The Brancatelli File

joe TWA 800


July 21, 1997 -- A day after the downing of TWA Flight 800 last July, an executive of an international airline invited me to lunch. From the moment I slid into the banquette at his stodgy private club, I knew this was going to be a different kind of lunch altogether.

"So what's your take on TWA 800?" the executive asked before I could settle in.

The question stunned me. Over all the years I had known this guy, he never speculated on matters of safety or security, and once said sourly, "Never say 'crash' to an airline guy" when I jokingly asked about the "crash" of his company stock price.

"Well," I stammered. "I mean, there's no 'good' news here. If it was a missile, there's gonna be hell to pay. If it was terrorism, the recriminations and the security measures will be positively fascist. And if it was mechanical, it was catastrophic failure like we've never seen before."

"It was a missile," the executive said evenly. "Friendly fire. We kept telling the military this would happen one day. And the bastards just kept doing it and doing it. And now hundreds of people are dead."

I didn't say anything. We didn't even have water on the table yet and here was this wild accusation from an airline guy I considered Mr. Button Down. I took a quick mental inventory of what I knew about him: He was former military, his son was a TWA pilot and we'd had a brief conversation a couple of months back when one of his airline's planes was chased by two military fighter jets across the North Pacific.

"What are we talking about?" I finally managed to mumble.

Grimly, the executive laid out his theory: TWA 800 took off, was picked up on radar by U.S. fighters and then was made the "target" by a giddy pilot. As so often happens, this military pilot was playing an ad hoc war game: Lock onto a commercial jet, make believe it's an enemy plane, then blow it out of the sky. Only this time, the executive insisted, something went terribly wrong and the game turned real.

"For years we've been complaining about the military locking onto commercial jets and using them for target practice," the executive said. "We go down to the Pentagon and bitch and they promise it'll never happen again. Then, when it does happen again, the brass says, 'no harm, no foul.' I think they just fouled."

Over the course of this very peculiar lunch, the airline executive also laid out several eerie scenarios: Watch the government attempt to discredit, then ignore, then awkwardly explain away the eyewitness accounts that support the "missile theory." Watch the President make an unprecedented gesture to the families of the TWA Flight 800 victims. Watch how the cockpit recorders will reveal no signs of crew comments indicating mechanical failure. Watch how a mechanical problem will be vaguely blamed, yet no 747s will be grounded.

Most of all, he said, "Watch the players."

"What do you mean, 'Watch the players?' "

"Joe," he said, as if quizzing a befuddled child, "who has the statutory authority to investigate air crashes in this country?"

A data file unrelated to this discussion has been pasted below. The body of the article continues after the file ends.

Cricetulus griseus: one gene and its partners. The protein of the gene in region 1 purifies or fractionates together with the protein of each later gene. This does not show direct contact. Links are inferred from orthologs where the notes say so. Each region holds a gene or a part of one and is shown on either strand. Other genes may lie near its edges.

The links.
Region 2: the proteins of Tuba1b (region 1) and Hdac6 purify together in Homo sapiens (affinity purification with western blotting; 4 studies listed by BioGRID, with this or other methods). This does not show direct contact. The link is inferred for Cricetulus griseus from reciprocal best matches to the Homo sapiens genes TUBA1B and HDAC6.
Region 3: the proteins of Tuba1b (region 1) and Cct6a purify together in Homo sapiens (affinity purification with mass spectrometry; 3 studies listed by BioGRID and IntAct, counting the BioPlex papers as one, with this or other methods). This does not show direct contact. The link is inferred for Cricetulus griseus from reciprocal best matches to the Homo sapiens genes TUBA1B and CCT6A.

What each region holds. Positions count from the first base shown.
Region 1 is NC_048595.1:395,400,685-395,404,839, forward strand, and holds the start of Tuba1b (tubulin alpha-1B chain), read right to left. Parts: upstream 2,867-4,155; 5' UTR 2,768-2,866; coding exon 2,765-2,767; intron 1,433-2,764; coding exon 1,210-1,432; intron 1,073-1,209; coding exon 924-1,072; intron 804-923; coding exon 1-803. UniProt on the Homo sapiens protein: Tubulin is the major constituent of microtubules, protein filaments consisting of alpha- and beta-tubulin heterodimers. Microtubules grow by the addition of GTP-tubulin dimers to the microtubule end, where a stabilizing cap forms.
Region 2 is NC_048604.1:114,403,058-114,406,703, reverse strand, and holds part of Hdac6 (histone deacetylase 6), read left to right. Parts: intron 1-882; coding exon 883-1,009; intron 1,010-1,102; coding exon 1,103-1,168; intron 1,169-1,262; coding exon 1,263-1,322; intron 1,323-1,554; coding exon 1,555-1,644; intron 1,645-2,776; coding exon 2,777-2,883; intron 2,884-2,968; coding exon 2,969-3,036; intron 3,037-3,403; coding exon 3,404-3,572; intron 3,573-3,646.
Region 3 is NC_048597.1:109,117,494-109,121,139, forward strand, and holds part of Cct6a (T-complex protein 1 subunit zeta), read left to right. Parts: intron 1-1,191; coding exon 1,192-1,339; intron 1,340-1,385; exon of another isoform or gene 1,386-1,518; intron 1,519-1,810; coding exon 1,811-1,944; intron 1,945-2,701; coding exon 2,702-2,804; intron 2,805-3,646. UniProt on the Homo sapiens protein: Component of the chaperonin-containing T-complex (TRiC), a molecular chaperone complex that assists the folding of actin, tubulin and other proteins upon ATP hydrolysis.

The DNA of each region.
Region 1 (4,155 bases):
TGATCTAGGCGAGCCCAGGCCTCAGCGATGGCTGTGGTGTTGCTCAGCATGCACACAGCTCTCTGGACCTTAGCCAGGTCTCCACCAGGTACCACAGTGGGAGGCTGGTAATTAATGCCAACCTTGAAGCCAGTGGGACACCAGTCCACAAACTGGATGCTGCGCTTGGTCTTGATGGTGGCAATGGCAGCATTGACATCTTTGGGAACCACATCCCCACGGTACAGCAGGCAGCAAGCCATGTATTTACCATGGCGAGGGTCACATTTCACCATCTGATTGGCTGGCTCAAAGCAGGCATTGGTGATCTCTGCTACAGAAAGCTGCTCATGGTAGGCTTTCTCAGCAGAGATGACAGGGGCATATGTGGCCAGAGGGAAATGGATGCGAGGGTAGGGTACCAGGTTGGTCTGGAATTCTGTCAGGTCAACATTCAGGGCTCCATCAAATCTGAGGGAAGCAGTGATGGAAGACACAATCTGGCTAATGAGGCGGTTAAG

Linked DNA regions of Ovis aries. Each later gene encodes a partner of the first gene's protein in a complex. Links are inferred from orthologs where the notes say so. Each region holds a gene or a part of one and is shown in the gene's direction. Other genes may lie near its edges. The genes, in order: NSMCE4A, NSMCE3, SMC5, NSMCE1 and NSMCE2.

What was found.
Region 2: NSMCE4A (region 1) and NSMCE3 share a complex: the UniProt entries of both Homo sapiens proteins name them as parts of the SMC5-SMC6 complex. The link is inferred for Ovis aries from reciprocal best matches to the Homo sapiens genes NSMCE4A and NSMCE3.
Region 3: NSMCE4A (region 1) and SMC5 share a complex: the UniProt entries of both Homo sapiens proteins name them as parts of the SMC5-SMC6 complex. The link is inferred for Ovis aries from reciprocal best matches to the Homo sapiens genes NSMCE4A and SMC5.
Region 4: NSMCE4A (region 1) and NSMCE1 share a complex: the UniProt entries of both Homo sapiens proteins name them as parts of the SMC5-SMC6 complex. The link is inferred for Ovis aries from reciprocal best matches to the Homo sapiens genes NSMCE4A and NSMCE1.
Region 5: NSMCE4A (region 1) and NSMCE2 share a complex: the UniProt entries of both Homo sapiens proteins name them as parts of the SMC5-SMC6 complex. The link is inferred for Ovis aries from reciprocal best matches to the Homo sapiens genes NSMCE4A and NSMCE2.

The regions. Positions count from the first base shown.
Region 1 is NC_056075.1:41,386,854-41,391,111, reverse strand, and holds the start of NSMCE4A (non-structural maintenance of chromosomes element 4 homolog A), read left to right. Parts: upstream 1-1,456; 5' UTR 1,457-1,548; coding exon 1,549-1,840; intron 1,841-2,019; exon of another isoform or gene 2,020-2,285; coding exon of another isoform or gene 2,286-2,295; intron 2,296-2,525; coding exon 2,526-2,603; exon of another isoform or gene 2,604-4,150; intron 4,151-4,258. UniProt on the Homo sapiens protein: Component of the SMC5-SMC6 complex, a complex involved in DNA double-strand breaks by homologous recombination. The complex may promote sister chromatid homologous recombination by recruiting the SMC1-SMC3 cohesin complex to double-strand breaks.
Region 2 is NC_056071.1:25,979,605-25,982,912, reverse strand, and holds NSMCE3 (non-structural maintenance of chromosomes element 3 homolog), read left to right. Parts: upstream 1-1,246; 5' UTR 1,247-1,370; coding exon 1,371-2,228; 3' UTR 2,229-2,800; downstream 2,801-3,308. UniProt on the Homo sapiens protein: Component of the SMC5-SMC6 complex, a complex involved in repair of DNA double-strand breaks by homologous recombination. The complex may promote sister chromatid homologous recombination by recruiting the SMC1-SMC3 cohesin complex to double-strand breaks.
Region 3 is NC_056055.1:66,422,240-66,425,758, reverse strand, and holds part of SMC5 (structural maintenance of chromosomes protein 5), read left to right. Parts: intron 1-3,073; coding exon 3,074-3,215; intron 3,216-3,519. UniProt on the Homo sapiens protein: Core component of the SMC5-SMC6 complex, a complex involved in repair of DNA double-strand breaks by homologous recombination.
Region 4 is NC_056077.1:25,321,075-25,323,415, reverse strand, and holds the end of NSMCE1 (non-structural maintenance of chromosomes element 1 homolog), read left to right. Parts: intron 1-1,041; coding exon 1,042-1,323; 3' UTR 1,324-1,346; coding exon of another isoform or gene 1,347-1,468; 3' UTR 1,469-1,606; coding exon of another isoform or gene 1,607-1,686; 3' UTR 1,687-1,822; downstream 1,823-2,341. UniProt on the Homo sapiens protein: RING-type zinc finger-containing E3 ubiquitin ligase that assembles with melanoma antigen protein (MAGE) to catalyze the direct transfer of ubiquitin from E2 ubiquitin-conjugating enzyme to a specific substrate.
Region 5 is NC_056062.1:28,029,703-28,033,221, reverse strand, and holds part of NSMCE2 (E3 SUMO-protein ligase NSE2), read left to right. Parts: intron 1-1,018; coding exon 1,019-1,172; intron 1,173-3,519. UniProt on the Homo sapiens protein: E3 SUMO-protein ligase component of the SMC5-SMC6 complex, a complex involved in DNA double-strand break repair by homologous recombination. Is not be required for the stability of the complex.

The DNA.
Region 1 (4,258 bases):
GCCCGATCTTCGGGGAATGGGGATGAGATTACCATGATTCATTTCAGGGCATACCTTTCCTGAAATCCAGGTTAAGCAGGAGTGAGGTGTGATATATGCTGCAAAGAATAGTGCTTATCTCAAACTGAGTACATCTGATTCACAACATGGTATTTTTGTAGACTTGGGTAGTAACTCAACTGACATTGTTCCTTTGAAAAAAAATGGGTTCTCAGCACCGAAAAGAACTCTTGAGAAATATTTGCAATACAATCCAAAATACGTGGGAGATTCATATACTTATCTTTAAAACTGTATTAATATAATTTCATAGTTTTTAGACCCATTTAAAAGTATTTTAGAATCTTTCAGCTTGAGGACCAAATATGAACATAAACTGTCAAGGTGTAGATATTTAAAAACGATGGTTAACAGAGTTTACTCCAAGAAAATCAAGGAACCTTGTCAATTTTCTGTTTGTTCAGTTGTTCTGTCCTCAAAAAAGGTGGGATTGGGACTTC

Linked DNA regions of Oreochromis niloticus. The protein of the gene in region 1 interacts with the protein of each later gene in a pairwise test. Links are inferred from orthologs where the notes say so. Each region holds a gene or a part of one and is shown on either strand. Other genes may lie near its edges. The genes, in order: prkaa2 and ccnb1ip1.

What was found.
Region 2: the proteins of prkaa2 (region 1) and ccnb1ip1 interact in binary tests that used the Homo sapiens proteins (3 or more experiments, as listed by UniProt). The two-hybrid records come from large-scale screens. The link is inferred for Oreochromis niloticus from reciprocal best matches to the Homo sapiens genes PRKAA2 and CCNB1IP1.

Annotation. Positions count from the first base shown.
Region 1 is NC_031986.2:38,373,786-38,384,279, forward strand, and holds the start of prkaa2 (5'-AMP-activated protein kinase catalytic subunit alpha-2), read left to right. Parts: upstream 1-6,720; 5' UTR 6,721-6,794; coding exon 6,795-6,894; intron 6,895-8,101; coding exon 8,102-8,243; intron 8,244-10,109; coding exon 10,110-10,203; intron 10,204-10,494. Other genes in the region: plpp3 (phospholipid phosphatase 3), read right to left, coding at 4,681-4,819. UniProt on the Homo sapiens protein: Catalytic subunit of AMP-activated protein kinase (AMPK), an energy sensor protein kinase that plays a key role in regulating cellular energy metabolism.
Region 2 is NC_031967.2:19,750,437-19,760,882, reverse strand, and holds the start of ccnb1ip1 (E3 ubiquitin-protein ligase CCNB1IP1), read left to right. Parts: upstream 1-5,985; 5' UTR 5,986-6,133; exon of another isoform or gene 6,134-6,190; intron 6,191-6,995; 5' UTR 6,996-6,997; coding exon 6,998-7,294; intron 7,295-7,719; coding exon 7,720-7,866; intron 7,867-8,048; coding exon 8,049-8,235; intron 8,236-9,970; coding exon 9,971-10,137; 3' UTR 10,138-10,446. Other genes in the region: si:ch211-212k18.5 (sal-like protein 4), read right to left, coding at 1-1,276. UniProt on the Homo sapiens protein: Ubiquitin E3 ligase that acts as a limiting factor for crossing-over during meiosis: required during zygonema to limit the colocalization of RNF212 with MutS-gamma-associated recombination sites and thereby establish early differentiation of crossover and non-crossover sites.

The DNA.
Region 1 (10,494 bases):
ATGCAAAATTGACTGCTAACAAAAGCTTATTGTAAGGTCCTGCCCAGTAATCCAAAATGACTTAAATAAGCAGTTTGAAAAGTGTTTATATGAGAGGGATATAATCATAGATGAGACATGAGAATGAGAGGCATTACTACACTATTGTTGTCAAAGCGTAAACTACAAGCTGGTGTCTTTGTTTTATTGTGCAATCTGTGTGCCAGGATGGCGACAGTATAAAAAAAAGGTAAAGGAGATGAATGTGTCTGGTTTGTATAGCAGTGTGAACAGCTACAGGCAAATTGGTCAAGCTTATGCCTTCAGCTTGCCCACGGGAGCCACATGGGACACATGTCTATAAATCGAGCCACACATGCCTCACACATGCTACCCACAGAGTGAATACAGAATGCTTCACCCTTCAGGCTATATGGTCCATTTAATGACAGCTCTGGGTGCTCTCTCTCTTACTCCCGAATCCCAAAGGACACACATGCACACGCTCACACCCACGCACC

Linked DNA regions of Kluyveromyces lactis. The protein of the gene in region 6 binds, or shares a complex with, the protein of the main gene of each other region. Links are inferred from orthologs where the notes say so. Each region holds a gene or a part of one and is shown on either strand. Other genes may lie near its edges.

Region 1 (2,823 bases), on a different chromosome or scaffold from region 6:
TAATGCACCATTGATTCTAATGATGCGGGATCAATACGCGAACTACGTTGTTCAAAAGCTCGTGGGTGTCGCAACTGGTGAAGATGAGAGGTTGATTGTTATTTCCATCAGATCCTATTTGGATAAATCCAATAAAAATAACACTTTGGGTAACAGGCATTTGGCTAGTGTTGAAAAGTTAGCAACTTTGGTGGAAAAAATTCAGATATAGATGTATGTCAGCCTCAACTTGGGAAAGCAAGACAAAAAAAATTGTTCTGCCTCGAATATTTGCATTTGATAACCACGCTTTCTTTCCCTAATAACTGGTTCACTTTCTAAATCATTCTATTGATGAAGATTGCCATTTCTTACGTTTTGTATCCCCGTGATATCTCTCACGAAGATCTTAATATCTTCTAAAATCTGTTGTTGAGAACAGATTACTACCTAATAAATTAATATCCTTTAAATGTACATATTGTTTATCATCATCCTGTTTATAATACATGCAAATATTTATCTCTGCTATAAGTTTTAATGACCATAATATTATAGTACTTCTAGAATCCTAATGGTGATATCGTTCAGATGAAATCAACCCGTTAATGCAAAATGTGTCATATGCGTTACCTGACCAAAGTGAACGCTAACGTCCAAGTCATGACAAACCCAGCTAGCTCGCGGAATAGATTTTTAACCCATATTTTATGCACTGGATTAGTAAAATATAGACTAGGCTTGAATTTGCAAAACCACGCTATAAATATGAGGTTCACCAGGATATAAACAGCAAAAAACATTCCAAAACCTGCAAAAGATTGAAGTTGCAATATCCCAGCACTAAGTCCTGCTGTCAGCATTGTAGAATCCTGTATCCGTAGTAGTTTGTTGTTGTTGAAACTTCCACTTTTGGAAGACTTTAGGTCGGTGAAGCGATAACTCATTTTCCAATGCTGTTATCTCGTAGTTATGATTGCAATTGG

"Well," I said, "the National Transportation Safety Board, except if..."

"Except if there is criminal activity involved and then the FBI is in the mix."

"So," I wondered, "what's the point?"

"Like I said, watch the players. Forget about what they say and what they do. Eventually, they will tell you it's not a bomb, it not a missile, it's a mechanical. But watch how the FBI doesn't go away. If it's a mechanical, the FBI has no legal authority to be anywhere near the NTSB. But watch how the FBI will never go away."

I left that luncheon scared. I wondered how a right-thinking, by-the-book airline executive become a conspiracy freak.


Except how come no airline executive I know thinks this luncheon conversation was strange? How come, whenever I ask about TWA 800, they obsess about the number of times their aircraft have been "targets" of military jets playing war games?

Except how come everything that airline executive predicted during that lunch has come true?

The government has gone to extraordinary--sometimes laughable--lengths to discredit, ignore, then explain away eyewitness accounts. President Clinton and the First Lady did take the unprecedented step of flying to Kennedy Airport to console the families of the TWA 800 victims. They didn't fly to Detroit in January to comfort the families of the victims of the Comair crash and they didn't go to Florida to comfort the families of last year's ValuJet crash. How come the cockpit recorders didn't yield any clue of a mechanical failure? How come no 747s have been grounded if there really is a catastrophic problem with their center fuel tanks?

And, how come, if you watch the players, the FBI is still intimately involved with the investigation more than a year out?

Deputy FBI director James Kallstrom has shadowed the NTSB since the moment TWA 800 went down. He tells anyone who listens that there's no evidence of a bomb or a missile. Yet he told Congress as recently as July 10 that the FBI will remain involved in what should otherwise be strictly NTSB business.

Something is very wrong here, fellow travelers. Very wrong.

This column originally appeared at

Copyright 1993-2005 by Joe Brancatelli. All rights reserved.